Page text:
Academy Awards consider a move to January.

Academy Awards consider a move to January. (photo)

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January is currently the official movie dead zone, but it may not be for long. Deadline Hollywood reported late last night that the Academy of Motion Picture Arts and Sciences’ Board of Governors are discussing the possibility of moving next year’s Oscars to January.

The move would have major repercussions, and not just on what day the awards would air (at present, next year’s show is scheduled for February 27th, 2011). The way things shake out presently, nominations are announced just over a month before the awards (next year’s nominations announcement is currently scheduled on January 25th). If the Academy Awards moved to January, even taking into consideration the possibility of a condensed timeline, nominations would have to be announced by the beginning of January.

That means the late December slots typically treasured by awards bait movies may become far less valuable (a few of the movies sitting in those coveted spots this coming holiday season include Sofia Coppola’s “Somewhere,” Mike Leigh’s “Another Year,” and the Coens’ remake of ). If the Oscars move happens, don’t be surprised if some of these release dates shift.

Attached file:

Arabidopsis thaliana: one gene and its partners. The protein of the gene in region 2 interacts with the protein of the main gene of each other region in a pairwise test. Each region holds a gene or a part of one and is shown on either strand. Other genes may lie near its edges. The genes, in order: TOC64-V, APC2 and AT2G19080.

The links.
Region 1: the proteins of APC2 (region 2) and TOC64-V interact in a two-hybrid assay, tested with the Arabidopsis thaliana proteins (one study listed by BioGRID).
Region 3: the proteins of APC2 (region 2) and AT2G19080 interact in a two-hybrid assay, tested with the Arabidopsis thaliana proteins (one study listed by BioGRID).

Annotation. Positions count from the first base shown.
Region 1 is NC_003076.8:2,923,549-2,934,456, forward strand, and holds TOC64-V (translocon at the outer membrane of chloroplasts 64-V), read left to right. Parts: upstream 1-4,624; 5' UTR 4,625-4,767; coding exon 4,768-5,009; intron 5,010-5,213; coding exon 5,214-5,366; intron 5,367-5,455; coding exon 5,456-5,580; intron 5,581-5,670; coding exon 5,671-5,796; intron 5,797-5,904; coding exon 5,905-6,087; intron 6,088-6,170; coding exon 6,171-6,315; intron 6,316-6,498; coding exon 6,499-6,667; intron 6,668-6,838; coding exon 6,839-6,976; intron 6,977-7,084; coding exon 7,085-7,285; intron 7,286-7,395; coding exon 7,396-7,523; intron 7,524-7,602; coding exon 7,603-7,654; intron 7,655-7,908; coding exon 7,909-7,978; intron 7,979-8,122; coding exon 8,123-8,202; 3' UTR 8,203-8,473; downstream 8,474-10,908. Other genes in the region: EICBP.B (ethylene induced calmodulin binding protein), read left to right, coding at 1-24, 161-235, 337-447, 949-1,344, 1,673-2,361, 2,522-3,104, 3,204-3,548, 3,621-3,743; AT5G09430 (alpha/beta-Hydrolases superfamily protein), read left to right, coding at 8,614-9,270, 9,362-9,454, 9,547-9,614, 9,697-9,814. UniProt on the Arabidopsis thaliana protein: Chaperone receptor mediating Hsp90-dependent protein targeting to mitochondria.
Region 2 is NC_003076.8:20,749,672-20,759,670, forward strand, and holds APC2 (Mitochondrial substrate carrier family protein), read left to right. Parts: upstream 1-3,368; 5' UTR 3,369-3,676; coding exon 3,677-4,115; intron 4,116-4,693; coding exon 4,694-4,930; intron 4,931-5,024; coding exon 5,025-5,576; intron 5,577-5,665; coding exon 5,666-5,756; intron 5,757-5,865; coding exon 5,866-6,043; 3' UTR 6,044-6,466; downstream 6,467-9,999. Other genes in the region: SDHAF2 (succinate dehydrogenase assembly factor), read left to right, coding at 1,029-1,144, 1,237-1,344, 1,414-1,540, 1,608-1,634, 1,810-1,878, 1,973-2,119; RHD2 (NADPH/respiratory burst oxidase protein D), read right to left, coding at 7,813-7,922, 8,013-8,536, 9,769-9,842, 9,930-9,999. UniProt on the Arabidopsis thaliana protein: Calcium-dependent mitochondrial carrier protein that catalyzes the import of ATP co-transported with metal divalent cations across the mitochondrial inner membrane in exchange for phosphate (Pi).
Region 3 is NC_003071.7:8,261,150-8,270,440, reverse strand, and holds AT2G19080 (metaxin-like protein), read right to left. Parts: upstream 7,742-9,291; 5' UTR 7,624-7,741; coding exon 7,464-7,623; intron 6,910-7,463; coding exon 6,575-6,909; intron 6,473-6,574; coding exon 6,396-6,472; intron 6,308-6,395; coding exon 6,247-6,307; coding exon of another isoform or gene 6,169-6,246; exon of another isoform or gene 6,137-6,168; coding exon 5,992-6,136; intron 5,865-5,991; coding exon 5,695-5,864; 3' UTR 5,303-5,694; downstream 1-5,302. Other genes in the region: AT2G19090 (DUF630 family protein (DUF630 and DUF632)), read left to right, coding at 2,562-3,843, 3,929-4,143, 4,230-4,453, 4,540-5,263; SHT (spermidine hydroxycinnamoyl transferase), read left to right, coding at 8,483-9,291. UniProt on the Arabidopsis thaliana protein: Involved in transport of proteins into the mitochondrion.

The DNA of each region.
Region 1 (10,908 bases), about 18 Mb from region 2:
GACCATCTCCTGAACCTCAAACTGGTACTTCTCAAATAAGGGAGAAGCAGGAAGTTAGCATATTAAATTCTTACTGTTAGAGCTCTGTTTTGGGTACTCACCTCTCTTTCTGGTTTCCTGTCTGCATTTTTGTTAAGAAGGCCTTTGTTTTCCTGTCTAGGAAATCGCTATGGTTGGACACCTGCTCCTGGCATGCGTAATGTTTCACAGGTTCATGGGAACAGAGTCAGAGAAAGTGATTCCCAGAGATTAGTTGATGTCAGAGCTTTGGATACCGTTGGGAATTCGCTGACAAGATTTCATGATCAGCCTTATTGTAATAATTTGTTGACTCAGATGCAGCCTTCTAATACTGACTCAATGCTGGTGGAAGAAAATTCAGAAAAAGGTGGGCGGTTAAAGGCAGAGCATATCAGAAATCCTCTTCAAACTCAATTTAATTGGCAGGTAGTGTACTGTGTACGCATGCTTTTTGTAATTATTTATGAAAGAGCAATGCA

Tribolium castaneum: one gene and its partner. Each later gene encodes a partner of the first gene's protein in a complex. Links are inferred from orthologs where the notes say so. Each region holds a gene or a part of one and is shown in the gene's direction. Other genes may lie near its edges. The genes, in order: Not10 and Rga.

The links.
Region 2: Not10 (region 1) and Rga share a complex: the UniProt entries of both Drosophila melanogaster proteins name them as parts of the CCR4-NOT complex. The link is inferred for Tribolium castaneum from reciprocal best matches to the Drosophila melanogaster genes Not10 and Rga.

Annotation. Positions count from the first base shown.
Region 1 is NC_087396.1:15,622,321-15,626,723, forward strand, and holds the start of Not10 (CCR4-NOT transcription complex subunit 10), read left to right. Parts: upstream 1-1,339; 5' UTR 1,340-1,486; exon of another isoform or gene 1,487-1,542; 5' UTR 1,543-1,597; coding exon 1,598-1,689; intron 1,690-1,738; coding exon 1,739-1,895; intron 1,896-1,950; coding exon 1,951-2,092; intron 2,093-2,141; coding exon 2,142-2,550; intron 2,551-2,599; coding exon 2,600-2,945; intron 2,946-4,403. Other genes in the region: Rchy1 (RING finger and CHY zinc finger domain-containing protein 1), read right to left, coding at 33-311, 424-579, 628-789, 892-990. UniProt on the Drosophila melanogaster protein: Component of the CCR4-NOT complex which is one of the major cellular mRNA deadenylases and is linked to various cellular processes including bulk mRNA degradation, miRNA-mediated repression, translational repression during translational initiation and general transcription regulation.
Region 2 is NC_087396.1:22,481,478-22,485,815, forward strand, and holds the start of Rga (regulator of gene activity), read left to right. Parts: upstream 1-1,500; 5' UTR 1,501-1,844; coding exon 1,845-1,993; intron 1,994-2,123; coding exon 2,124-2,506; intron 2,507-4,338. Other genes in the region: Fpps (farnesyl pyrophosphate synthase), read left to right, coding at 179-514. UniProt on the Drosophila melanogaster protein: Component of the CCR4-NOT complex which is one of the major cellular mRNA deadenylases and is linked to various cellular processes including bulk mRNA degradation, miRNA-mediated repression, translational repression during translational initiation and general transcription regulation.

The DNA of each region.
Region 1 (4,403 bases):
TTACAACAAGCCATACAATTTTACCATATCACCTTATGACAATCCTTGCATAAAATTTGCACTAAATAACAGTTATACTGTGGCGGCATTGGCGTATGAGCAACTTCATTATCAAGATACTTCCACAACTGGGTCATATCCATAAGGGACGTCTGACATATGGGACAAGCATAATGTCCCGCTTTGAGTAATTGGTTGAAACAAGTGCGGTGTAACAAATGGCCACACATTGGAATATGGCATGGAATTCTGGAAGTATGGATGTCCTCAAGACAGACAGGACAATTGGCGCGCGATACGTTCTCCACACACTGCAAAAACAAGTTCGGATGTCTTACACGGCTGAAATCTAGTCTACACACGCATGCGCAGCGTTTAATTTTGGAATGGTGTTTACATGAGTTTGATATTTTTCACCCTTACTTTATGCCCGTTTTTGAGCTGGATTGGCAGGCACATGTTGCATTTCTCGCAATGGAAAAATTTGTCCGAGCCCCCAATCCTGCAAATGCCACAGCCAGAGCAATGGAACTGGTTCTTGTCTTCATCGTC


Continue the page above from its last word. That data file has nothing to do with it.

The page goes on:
The major reason for the possible move is awards season fatigue, both from the audience, who put up with a ton of these shows during the first quarter of ever year, and from the studios, who shell out millions of dollars on film’s Oscar campaigns and would greatly benefit, at least monetarily, by a move to January.

You can bet nominated stars would enjoy it too; as outlined in an exhaustive (and exhausting) piece by New York‘s Mark Harris, the battle over Oscars isn’t so much a race anymore as the Ironman competition to end all Ironman competition. In our modern world of obsessive firsties, it could only help Oscar ratings to jump ahead of some of the other, previously earlier awards shows who feed off the public’s curiosity about the Oscars like bedazzled barnacles.